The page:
The next step in correcting upper body position in the squat is to take the proper core stabilization we learned and integrate this stabilization all the way up to your shoulders supporting the bar. This will involve where you place your hands and what you do with them.
We have already reviewed the importance of maintaining a proper T-Spine position and not flaring the chest upwards, as well as actively cuing deep spinal stabilization to achieve this positioning. Now that you are able to achieve maximum core stability using these cue and proper abdominal pressurization for bracing, you are primed for the next step.
The next step in the process is to learn the impact shoulder mobility and hand position can have on working against proper positioning. This video teaches you how to find those limitations and apply them to how you hold the bar. It also details how you can then integrate your lats into the lift as a stabilizer for the upper body. You can create a solid base by using your elbow and hand position on the bar to fire the lats. With the rigid braced lats supporting the shoulder girdle and tying into the stabilized core you are now ready to hit a new squat PR.
The writing of this article was prompted by all the social media posts I’ve seen talking about men’s mental health. Apparently November is men’s mental health month. That is unless you’re struggling with your own mental health issues. Then, every month, week, and day may very well be an ongoing struggle. Although throughout this article I’ll be referencing comparative data between men and women and differing demographics, the point is not to prop up men's suffering above women or anyone else for that matter. It’s simply there to elucidate the current state of men’s mental health, which is the central focus of this article. “Einstein is quoted as having said that if he had one hour to save the world he would spend fifty-five minutes defining the problem and only five minutes finding the solution” (1). This mentality exists in contrast to the current lack of awareness pertaining to the drivers of psychological ill-health. Social media and articles routinely discuss what to do if you’re depressed, anxious, suicidal, etc. But seldom does anyone discuss the complexity of the subject. Unfortunately, without truly understanding the issues that lead to ill-health it’s unlikely to come up with an effective solution and subsequent prevention strategies. Therefore the aim of this article is as follows:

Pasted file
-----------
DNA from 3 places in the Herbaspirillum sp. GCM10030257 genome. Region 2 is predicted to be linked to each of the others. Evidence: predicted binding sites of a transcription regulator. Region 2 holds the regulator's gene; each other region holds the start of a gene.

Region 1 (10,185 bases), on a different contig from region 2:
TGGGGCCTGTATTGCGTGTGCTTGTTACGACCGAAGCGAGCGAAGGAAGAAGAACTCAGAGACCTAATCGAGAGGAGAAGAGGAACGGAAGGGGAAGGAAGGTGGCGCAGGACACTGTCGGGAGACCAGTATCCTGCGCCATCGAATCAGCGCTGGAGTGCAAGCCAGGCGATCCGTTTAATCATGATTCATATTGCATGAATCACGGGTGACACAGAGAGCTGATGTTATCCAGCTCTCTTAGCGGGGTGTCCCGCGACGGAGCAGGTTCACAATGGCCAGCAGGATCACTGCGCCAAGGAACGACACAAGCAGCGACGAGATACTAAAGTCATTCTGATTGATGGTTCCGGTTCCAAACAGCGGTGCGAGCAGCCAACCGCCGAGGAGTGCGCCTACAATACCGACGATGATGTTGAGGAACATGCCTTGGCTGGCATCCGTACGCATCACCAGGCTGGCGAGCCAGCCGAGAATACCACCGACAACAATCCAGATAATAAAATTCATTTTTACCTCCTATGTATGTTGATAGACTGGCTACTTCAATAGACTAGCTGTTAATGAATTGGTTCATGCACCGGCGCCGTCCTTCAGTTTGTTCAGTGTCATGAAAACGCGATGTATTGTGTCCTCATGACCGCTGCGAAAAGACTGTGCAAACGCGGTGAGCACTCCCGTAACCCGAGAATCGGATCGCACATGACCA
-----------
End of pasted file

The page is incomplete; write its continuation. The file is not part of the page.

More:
Optimizing exercise range of motion to maximize muscle growth is a popular topic to discuss. As new research emerges, it often leaves you with more questions about the fundamental mechanisms and application of hypertrophy training. Mechanical tension is known as a primary driver of hypertrophy. Therefore it stands to reason that training a muscle through larger ranges of motion will create more tension, resulting in a greater hypertrophic stimulus. Although this makes sense at face value, it’s ultimately an unsatisfactory answer. At deeper levels of analysis, mechanical tension alone (or at least our current model) can not explain some of the observed outcomes we see both in the literature and anecdotally. The aim of this article is to provide a brief review of the topic, provide context to the ROM discussion, and offer practical recommendations to implement into your own training.